On this day in history during 1536 the Parliament of England “passed An Act Extinguishing the Authority of the Bishop of Rome. This Act was wordily insulting to the pope, but contained within it the power to punish anybody defending his authority in Britain. It was a step that for Henry’s reign at least ended all possibility of reconciliation with Rome.”
Now Henry VIII was not only saying he was head of the Church of England, he was saying anyone wanting to still embrace papal authority and Catholicism would be in deep poo. Quite a change of opinion in the monarch who was the erstwhile defender of the faith in 1521, no? Henry had changed quite a bit in the intervening fifteen years. For one thing he had recently beheaded his wife Anne Boleyn, the woman he was fighting the Papacy about in the first place.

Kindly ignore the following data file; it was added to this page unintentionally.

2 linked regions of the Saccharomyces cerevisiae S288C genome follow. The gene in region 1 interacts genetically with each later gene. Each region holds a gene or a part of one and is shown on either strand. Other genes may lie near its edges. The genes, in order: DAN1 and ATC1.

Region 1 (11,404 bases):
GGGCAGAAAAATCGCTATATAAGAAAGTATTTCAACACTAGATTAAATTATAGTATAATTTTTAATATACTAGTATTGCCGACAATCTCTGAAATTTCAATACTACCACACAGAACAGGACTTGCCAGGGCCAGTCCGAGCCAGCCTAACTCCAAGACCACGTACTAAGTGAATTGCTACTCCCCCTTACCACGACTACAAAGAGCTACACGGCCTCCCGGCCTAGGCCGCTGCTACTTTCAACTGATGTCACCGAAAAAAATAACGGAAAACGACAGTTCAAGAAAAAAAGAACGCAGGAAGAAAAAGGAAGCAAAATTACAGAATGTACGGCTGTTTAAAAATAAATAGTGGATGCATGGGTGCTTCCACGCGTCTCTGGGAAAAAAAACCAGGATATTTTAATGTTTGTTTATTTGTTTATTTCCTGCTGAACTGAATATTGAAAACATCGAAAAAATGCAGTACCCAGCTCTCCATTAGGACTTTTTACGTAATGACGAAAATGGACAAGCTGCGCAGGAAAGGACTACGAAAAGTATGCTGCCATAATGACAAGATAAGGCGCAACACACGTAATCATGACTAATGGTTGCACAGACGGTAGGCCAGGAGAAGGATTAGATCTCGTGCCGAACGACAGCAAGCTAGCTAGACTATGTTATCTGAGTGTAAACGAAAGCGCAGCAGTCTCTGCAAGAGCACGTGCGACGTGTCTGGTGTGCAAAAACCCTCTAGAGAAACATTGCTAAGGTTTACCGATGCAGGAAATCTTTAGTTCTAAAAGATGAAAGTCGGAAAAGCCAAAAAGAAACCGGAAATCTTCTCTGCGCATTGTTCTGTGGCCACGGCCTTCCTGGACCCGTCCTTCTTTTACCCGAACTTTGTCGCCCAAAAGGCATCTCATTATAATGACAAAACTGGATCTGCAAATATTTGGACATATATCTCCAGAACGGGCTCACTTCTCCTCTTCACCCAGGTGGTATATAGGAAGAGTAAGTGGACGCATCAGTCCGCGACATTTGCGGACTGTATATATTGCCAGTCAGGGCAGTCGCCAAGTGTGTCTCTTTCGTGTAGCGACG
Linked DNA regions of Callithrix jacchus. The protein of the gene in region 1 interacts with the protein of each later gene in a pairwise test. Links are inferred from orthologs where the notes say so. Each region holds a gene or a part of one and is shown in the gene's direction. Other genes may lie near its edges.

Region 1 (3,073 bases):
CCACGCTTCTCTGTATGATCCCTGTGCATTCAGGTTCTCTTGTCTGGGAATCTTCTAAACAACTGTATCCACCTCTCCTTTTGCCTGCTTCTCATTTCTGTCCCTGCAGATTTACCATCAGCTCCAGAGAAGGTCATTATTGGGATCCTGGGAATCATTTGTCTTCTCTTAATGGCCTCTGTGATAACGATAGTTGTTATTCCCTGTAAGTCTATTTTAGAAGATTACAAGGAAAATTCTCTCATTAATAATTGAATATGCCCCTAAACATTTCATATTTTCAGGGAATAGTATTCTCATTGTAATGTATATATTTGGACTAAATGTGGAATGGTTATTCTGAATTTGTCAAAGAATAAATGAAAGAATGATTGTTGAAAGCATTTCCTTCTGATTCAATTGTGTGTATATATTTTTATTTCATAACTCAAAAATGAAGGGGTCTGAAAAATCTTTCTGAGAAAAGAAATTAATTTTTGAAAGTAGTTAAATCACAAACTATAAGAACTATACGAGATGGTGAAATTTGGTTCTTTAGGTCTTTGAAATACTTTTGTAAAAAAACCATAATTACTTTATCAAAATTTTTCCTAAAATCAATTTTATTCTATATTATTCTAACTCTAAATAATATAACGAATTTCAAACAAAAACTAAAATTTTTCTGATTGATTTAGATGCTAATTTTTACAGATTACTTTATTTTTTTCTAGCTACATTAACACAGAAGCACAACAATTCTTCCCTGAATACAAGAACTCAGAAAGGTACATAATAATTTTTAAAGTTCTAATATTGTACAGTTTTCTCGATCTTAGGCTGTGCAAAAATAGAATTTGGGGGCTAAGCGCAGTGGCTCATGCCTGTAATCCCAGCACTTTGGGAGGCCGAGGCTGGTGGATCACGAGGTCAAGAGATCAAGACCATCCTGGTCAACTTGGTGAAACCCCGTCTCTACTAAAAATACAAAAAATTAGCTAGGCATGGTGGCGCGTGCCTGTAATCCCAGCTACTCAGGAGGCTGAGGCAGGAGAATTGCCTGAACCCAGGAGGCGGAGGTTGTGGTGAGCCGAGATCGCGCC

As far back as 1528 Henry’s chancellor, Cardinal Wolsey tried desperately to warn the Pope that if he did not grant Henry his divorce, then the King would reject Rome’s authority. The Pope apparently thought that the Cardinal was bluffing because Wolsey just worried about his place in Henry’s court. The Defender of the Faith wouldn’t really turn apostate! The idea was ridiculous! In hindsight, the Pope should have listened to Wolsey’s advice. Wolsey’s greater knowledge of Henry’s nature had forewarned him that the King was not a man who would submit himself to any authority that was not directing him to do exactly what he had wanted to do in the first place. Sure enough, when push came to shove – Henry VIII shoved.